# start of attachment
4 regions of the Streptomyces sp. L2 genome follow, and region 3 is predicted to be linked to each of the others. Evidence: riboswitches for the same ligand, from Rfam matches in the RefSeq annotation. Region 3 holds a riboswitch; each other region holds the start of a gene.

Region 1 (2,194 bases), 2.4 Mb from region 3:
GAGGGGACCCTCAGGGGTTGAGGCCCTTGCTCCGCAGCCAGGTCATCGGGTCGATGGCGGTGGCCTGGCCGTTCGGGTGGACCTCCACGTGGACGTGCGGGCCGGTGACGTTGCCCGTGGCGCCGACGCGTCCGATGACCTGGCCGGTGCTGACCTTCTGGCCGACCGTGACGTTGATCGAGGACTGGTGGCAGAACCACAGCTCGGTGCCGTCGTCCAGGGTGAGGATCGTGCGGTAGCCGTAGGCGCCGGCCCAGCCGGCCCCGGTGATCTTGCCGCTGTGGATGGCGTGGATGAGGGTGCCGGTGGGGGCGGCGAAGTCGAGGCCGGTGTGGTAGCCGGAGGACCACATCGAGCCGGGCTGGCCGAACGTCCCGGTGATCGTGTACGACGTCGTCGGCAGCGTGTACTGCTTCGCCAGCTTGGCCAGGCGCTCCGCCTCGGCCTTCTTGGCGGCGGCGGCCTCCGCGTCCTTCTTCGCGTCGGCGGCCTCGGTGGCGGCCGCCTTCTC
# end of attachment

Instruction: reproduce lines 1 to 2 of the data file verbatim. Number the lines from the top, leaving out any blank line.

4 regions of the Streptomyces sp. L2 genome follow, and region 3 is predicted to be linked to each of the others. Evidence: riboswitches for the same ligand, from Rfam matches in the RefSeq annotation. Region 3 holds a riboswitch; each other region holds the start of a gene.

Region 1 (2,194 bases), 2.4 Mb from region 3: